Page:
[swift-evolution] [Proposal] Property behaviors

Kevin Ballard kevin at sb.org
Thu Dec 17 21:47:48 CST 2015

Good point. I'm also inclined to say that Michel's motivating example (of a property that requires going through a `synchronized` accessor) would be better modeled just as a type Synchronized<Value> that exposes the `synchronized` accessor. No need for behaviors, you just say

var data: Synchronized<T> = ...

Behaviors are interesting because they affect how normal property access works. Properties that don't expose normal property accessors aren't really properties at all.

The only real downside to the Synchronized<Value> type is there's no way to prevent anyone from copying the value (it could be a class, but then you're paying for the overhead of using a separate object). This same limitation is also one of the problems with adding an Atomic<T> type, which is something I would dearly love to have.

On a semi-related note, we should say up-front that accessing behaviors on properties (e.g. with `foo.lazy`) _cannot_ be used to extract the behavior type as a value. The only thing you can do with this is calling a method on it or accessing a property. So no saying `let foo = data.lazy`. This limitation would be more obvious if we use an alternative behavior accessor syntax.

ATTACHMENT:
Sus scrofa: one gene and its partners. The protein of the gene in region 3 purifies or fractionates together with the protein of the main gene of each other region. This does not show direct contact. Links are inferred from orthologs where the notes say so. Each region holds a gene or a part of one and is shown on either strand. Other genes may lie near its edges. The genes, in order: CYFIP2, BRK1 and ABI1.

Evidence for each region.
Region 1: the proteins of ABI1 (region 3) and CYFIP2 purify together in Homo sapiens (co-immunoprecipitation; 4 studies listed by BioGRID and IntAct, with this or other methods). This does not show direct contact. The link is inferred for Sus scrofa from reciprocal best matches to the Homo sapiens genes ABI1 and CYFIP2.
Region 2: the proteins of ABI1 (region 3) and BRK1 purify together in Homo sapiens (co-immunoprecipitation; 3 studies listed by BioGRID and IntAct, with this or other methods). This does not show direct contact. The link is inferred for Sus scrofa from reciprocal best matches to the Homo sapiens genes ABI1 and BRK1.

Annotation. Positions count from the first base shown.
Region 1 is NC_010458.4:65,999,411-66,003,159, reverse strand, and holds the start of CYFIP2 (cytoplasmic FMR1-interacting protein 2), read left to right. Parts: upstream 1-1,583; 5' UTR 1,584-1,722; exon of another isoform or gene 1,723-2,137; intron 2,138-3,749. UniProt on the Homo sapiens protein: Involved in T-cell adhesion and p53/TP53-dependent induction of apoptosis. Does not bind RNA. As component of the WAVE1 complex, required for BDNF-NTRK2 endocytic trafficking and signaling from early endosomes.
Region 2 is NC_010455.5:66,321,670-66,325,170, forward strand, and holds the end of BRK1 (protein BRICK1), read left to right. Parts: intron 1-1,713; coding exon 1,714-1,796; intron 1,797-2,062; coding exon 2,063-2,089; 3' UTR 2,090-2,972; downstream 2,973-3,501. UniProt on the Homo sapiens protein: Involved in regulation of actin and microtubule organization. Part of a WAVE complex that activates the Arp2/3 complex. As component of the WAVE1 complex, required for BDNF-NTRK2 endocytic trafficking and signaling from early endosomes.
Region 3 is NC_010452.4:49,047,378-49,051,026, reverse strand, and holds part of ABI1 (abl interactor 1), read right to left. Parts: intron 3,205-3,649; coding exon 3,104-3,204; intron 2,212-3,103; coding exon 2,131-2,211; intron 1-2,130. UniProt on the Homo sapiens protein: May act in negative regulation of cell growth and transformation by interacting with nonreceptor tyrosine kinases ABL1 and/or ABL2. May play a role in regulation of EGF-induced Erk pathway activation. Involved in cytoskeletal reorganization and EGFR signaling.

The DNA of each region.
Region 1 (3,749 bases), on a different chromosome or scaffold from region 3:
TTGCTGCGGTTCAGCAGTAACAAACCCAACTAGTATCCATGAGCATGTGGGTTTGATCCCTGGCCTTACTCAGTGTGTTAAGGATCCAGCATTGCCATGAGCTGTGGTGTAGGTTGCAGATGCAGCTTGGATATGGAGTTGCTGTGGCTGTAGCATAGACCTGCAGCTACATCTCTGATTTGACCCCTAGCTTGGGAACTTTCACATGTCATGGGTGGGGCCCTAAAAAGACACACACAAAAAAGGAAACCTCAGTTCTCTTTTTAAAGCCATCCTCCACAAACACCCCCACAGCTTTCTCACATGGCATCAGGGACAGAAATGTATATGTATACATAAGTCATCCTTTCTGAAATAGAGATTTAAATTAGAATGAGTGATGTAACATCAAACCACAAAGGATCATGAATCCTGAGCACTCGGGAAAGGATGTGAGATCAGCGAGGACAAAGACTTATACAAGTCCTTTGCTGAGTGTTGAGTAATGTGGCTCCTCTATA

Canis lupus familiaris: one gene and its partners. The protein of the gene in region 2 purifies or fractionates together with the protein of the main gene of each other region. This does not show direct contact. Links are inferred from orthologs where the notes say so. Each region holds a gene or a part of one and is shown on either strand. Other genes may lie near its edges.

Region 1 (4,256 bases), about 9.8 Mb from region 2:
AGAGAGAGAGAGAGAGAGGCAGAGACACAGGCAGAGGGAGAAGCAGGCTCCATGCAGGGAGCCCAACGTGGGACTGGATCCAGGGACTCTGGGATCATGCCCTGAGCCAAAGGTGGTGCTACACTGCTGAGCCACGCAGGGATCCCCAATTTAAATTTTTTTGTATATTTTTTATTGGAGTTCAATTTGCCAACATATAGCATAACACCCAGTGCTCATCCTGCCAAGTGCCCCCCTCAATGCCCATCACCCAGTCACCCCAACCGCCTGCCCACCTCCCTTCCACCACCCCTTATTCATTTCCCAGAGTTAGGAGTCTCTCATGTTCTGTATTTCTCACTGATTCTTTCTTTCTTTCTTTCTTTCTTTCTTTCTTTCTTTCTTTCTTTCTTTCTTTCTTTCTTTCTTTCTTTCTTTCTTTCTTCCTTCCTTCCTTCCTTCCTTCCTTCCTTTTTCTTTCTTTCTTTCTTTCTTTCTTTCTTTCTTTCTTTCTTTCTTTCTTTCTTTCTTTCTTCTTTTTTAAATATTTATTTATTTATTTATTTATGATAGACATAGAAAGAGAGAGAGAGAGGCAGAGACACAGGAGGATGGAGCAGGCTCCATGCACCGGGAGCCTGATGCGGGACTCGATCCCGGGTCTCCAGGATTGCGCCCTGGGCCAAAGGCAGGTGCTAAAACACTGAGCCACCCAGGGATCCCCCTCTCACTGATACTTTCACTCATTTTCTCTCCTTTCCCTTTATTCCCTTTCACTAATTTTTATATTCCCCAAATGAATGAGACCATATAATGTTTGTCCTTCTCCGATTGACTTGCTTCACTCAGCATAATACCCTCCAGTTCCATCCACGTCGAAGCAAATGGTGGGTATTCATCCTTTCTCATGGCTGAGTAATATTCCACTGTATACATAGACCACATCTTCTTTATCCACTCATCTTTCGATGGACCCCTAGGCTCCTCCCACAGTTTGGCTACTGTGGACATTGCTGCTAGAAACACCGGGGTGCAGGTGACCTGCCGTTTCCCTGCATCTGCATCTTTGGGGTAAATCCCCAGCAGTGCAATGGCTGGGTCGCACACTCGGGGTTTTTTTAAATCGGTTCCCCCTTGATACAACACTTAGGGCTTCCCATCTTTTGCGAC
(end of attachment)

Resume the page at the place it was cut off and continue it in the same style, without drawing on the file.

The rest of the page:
-Kevin Ballard

On Thu, Dec 17, 2015, at 07:00 PM, Félix Cloutier via swift-evolution wrote:
> I find that Michel Fortin's idea for subscript-less behaviors is very cool, but it also has an impact on composition. It seems to me that any behavior that doesn't implement a subscript would need to be the outer-most behavior, and it could not easily compose with any other subscript-less behavior.
> Félix
> > Le 17 déc. 2015 à 20:23:46, Joe Groff via swift-evolution <swift-evolution at swift.org> a écrit :
> > 
> > 
> >> On Dec 17, 2015, at 3:22 PM, Russ Bishop <xenadu at gmail.com> wrote:
> >> 
> >> My first assumption is that behaviors separate broadly into a couple of categories:
> >> 
> >> 1. Eager and uncorrelated. The logging example is a good one. A logging behavior probably doesn’t care about anything else, it just wants to run as early as possible to write the log output.
> >> 2. Ordered or correlated. These have composability issues.
> >> 3. Un-eager. didSet/willSet kind of behaviors that want to run after all behaviors of type #2 have run.
> >> 
> >> I’m trying to think if there is a way to declare the kind of behavior you have and what that would mean for composability and overriding because the compiler would be free to run all behaviors of type #1 first (unordered), then a single #2 behavior, then all the #3 behaviors (unordered), reducing the problem to specifying how ordered behaviors… er… “behave”. Perhaps in that case you’ll just have to manually implement a behavior that calls the desired behaviors. 
> >> 
> >> For overriding, as long as there is only one ordered behavior involved, all the other behaviors can execute in the appropriate “phase” without issue (all inherited eager behaviors first, etc).
> > 
> > This is a great analysis. Kevin made a similar observation. If we went in the direction of a dedicated `behavior` declaration, then it'd be reasonable to declare the behavior's kind up front, which would influence its composition behavior.
> > 
> > -Joe
> > 
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